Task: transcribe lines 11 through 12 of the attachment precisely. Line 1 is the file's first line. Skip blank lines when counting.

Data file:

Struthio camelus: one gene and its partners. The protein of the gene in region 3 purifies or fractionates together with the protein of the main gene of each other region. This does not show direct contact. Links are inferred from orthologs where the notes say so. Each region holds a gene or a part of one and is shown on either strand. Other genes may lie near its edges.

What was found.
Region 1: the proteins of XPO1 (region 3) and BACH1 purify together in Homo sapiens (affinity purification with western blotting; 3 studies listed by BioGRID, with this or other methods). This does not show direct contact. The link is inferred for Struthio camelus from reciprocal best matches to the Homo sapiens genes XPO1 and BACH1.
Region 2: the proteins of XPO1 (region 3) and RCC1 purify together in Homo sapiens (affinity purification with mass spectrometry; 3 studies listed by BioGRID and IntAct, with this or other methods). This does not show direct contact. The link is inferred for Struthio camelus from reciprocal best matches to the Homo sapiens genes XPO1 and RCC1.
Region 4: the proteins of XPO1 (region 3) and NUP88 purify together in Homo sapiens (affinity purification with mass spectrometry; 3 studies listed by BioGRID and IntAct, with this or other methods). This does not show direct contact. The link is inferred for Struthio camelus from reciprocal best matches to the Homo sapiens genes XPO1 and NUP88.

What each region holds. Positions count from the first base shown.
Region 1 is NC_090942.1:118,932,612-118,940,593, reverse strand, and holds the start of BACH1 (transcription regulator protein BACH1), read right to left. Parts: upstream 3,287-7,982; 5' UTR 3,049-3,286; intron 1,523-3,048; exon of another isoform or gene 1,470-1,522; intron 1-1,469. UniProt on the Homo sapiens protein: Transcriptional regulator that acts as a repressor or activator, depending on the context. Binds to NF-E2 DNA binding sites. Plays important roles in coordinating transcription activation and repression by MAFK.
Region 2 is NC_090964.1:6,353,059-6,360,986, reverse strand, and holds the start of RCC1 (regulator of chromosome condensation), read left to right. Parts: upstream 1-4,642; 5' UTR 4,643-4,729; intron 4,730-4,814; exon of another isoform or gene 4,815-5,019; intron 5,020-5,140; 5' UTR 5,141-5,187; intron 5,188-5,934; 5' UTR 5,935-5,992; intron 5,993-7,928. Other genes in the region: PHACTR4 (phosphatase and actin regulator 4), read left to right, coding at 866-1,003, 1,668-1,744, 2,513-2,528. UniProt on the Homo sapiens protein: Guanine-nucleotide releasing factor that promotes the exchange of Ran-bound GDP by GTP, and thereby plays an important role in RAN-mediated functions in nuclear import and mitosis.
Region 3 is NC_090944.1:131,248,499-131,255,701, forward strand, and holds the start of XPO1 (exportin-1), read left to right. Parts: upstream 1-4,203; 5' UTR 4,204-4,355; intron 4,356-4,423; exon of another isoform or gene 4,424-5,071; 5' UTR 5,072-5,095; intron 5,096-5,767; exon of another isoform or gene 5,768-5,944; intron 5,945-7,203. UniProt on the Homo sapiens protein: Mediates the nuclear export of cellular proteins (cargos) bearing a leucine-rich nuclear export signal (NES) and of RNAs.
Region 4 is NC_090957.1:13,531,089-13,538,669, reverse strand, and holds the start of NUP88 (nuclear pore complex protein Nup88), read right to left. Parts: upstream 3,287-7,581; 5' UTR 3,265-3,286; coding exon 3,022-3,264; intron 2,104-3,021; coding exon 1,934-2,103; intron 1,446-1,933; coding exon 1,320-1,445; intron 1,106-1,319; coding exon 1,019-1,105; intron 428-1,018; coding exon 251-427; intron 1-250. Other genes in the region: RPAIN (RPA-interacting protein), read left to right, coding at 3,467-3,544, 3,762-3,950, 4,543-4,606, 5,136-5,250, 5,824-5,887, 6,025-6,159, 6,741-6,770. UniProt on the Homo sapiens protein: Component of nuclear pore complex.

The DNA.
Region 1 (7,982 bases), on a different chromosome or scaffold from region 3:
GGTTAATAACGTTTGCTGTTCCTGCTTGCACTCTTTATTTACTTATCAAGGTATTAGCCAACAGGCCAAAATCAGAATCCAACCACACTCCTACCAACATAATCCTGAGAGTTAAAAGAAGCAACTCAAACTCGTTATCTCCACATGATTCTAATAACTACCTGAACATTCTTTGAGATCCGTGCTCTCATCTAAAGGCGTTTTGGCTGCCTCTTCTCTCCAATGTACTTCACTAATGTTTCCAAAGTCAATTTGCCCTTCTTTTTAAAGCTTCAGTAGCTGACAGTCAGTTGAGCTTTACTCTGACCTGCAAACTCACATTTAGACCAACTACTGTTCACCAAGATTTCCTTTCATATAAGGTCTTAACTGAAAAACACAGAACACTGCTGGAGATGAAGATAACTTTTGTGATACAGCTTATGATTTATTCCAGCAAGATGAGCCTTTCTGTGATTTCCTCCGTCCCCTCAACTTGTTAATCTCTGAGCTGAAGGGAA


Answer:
The DNA.
Region 1 (7,982 bases), on a different chromosome or scaffold from region 3: